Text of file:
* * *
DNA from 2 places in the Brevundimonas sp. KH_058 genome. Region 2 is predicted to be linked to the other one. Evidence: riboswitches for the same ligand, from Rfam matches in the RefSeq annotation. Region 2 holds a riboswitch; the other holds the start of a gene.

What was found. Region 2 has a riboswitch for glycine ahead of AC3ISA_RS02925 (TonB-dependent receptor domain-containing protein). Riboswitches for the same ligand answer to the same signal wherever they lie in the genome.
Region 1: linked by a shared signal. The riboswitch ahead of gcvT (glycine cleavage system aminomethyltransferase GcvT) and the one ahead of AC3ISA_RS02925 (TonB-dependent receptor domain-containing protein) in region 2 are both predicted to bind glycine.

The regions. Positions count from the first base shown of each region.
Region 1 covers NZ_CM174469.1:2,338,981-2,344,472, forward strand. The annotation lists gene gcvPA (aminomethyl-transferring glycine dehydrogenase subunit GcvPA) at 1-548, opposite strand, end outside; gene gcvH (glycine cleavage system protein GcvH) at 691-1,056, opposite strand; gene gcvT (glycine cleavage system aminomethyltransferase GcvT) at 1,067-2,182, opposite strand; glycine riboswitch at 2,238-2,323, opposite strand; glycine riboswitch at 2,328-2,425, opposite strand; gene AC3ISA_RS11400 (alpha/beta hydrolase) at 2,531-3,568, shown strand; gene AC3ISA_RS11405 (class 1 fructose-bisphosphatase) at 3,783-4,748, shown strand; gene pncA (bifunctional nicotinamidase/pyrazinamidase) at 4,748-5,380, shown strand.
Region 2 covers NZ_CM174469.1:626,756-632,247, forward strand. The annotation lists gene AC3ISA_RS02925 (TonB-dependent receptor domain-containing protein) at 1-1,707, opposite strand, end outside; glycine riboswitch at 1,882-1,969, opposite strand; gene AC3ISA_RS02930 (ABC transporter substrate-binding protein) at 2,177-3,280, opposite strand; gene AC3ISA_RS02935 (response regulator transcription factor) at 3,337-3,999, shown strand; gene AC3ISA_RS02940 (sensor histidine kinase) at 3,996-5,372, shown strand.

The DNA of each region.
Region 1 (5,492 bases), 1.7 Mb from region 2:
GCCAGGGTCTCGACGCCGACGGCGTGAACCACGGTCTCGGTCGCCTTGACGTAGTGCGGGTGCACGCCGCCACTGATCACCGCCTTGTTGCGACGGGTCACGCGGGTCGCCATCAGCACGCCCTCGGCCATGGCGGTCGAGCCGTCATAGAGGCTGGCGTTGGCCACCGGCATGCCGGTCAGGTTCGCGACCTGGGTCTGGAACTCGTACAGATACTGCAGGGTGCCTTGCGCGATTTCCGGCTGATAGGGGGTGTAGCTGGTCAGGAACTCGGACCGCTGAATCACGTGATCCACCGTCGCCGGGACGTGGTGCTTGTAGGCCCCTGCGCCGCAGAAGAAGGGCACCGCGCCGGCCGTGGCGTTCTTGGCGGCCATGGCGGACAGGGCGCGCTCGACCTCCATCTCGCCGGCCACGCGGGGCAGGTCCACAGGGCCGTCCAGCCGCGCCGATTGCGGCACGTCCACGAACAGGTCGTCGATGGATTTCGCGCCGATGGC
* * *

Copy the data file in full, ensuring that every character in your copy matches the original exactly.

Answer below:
DNA from 2 places in the Brevundimonas sp. KH_058 genome. Region 2 is predicted to be linked to the other one. Evidence: riboswitches for the same ligand, from Rfam matches in the RefSeq annotation. Region 2 holds a riboswitch; the other holds the start of a gene.

What was found. Region 2 has a riboswitch for glycine ahead of AC3ISA_RS02925 (TonB-dependent receptor domain-containing protein). Riboswitches for the same ligand answer to the same signal wherever they lie in the genome.
Region 1: linked by a shared signal. The riboswitch ahead of gcvT (glycine cleavage system aminomethyltransferase GcvT) and the one ahead of AC3ISA_RS02925 (TonB-dependent receptor domain-containing protein) in region 2 are both predicted to bind glycine.

The regions. Positions count from the first base shown of each region.
Region 1 covers NZ_CM174469.1:2,338,981-2,344,472, forward strand. The annotation lists gene gcvPA (aminomethyl-transferring glycine dehydrogenase subunit GcvPA) at 1-548, opposite strand, end outside; gene gcvH (glycine cleavage system protein GcvH) at 691-1,056, opposite strand; gene gcvT (glycine cleavage system aminomethyltransferase GcvT) at 1,067-2,182, opposite strand; glycine riboswitch at 2,238-2,323, opposite strand; glycine riboswitch at 2,328-2,425, opposite strand; gene AC3ISA_RS11400 (alpha/beta hydrolase) at 2,531-3,568, shown strand; gene AC3ISA_RS11405 (class 1 fructose-bisphosphatase) at 3,783-4,748, shown strand; gene pncA (bifunctional nicotinamidase/pyrazinamidase) at 4,748-5,380, shown strand.
Region 2 covers NZ_CM174469.1:626,756-632,247, forward strand. The annotation lists gene AC3ISA_RS02925 (TonB-dependent receptor domain-containing protein) at 1-1,707, opposite strand, end outside; glycine riboswitch at 1,882-1,969, opposite strand; gene AC3ISA_RS02930 (ABC transporter substrate-binding protein) at 2,177-3,280, opposite strand; gene AC3ISA_RS02935 (response regulator transcription factor) at 3,337-3,999, shown strand; gene AC3ISA_RS02940 (sensor histidine kinase) at 3,996-5,372, shown strand.

The DNA of each region.
Region 1 (5,492 bases), 1.7 Mb from region 2:
GCCAGGGTCTCGACGCCGACGGCGTGAACCACGGTCTCGGTCGCCTTGACGTAGTGCGGGTGCACGCCGCCACTGATCACCGCCTTGTTGCGACGGGTCACGCGGGTCGCCATCAGCACGCCCTCGGCCATGGCGGTCGAGCCGTCATAGAGGCTGGCGTTGGCCACCGGCATGCCGGTCAGGTTCGCGACCTGGGTCTGGAACTCGTACAGATACTGCAGGGTGCCTTGCGCGATTTCCGGCTGATAGGGGGTGTAGCTGGTCAGGAACTCGGACCGCTGAATCACGTGATCCACCGTCGCCGGGACGTGGTGCTTGTAGGCCCCTGCGCCGCAGAAGAAGGGCACCGCGCCGGCCGTGGCGTTCTTGGCGGCCATGGCGGACAGGGCGCGCTCGACCTCCATCTCGCCGGCCACGCGGGGCAGGTCCACAGGGCCGTCCAGCCGCGCCGATTGCGGCACGTCCACGAACAGGTCGTCGATGGATTTCGCGCCGATGGC